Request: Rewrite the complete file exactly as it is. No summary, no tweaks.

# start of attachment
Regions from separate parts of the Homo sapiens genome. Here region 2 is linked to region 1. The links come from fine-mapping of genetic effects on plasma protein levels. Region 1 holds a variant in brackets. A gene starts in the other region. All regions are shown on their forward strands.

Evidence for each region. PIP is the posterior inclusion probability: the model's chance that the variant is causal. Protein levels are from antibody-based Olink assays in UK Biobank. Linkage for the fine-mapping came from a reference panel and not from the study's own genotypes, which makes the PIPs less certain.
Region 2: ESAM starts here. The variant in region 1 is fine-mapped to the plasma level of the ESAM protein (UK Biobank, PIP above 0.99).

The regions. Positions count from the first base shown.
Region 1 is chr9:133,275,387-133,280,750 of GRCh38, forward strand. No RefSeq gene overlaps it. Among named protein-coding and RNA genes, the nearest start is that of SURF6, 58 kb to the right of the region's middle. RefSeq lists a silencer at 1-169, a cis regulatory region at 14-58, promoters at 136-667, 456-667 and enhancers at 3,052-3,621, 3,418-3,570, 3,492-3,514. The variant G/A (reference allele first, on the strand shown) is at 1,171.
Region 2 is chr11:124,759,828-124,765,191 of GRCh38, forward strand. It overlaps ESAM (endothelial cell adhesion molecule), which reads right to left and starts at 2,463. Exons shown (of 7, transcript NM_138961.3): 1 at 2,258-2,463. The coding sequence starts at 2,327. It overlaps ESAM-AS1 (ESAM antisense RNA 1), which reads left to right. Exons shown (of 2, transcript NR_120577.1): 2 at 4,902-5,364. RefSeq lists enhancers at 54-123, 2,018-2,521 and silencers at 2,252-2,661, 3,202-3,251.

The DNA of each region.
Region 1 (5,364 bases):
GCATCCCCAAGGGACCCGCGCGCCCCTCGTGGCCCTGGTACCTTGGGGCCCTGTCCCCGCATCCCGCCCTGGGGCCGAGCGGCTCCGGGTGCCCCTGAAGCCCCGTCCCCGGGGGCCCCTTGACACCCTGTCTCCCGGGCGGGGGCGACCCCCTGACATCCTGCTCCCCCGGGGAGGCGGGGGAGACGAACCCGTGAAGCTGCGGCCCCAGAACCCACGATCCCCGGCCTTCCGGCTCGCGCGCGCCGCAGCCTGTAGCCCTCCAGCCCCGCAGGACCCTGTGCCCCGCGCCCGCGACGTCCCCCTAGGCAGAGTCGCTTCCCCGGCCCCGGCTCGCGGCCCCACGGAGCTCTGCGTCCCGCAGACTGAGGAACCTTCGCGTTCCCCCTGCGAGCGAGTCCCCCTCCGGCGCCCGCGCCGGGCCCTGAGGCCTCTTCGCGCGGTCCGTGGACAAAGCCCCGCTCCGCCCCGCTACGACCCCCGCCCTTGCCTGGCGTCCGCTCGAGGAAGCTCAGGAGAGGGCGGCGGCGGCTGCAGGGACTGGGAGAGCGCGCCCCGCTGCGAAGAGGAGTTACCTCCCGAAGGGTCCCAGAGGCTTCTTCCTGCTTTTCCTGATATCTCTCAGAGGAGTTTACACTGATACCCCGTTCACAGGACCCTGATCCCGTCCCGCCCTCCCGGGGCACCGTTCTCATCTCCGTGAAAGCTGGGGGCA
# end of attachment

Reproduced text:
Regions from separate parts of the Homo sapiens genome. Here region 2 is linked to region 1. The links come from fine-mapping of genetic effects on plasma protein levels. Region 1 holds a variant in brackets. A gene starts in the other region. All regions are shown on their forward strands.

Evidence for each region. PIP is the posterior inclusion probability: the model's chance that the variant is causal. Protein levels are from antibody-based Olink assays in UK Biobank. Linkage for the fine-mapping came from a reference panel and not from the study's own genotypes, which makes the PIPs less certain.
Region 2: ESAM starts here. The variant in region 1 is fine-mapped to the plasma level of the ESAM protein (UK Biobank, PIP above 0.99).

The regions. Positions count from the first base shown.
Region 1 is chr9:133,275,387-133,280,750 of GRCh38, forward strand. No RefSeq gene overlaps it. Among named protein-coding and RNA genes, the nearest start is that of SURF6, 58 kb to the right of the region's middle. RefSeq lists a silencer at 1-169, a cis regulatory region at 14-58, promoters at 136-667, 456-667 and enhancers at 3,052-3,621, 3,418-3,570, 3,492-3,514. The variant G/A (reference allele first, on the strand shown) is at 1,171.
Region 2 is chr11:124,759,828-124,765,191 of GRCh38, forward strand. It overlaps ESAM (endothelial cell adhesion molecule), which reads right to left and starts at 2,463. Exons shown (of 7, transcript NM_138961.3): 1 at 2,258-2,463. The coding sequence starts at 2,327. It overlaps ESAM-AS1 (ESAM antisense RNA 1), which reads left to right. Exons shown (of 2, transcript NR_120577.1): 2 at 4,902-5,364. RefSeq lists enhancers at 54-123, 2,018-2,521 and silencers at 2,252-2,661, 3,202-3,251.

The DNA of each region.
Region 1 (5,364 bases):
GCATCCCCAAGGGACCCGCGCGCCCCTCGTGGCCCTGGTACCTTGGGGCCCTGTCCCCGCATCCCGCCCTGGGGCCGAGCGGCTCCGGGTGCCCCTGAAGCCCCGTCCCCGGGGGCCCCTTGACACCCTGTCTCCCGGGCGGGGGCGACCCCCTGACATCCTGCTCCCCCGGGGAGGCGGGGGAGACGAACCCGTGAAGCTGCGGCCCCAGAACCCACGATCCCCGGCCTTCCGGCTCGCGCGCGCCGCAGCCTGTAGCCCTCCAGCCCCGCAGGACCCTGTGCCCCGCGCCCGCGACGTCCCCCTAGGCAGAGTCGCTTCCCCGGCCCCGGCTCGCGGCCCCACGGAGCTCTGCGTCCCGCAGACTGAGGAACCTTCGCGTTCCCCCTGCGAGCGAGTCCCCCTCCGGCGCCCGCGCCGGGCCCTGAGGCCTCTTCGCGCGGTCCGTGGACAAAGCCCCGCTCCGCCCCGCTACGACCCCCGCCCTTGCCTGGCGTCCGCTCGAGGAAGCTCAGGAGAGGGCGGCGGCGGCTGCAGGGACTGGGAGAGCGCGCCCCGCTGCGAAGAGGAGTTACCTCCCGAAGGGTCCCAGAGGCTTCTTCCTGCTTTTCCTGATATCTCTCAGAGGAGTTTACACTGATACCCCGTTCACAGGACCCTGATCCCGTCCCGCCCTCCCGGGGCACCGTTCTCATCTCCGTGAAAGCTGGGGGCA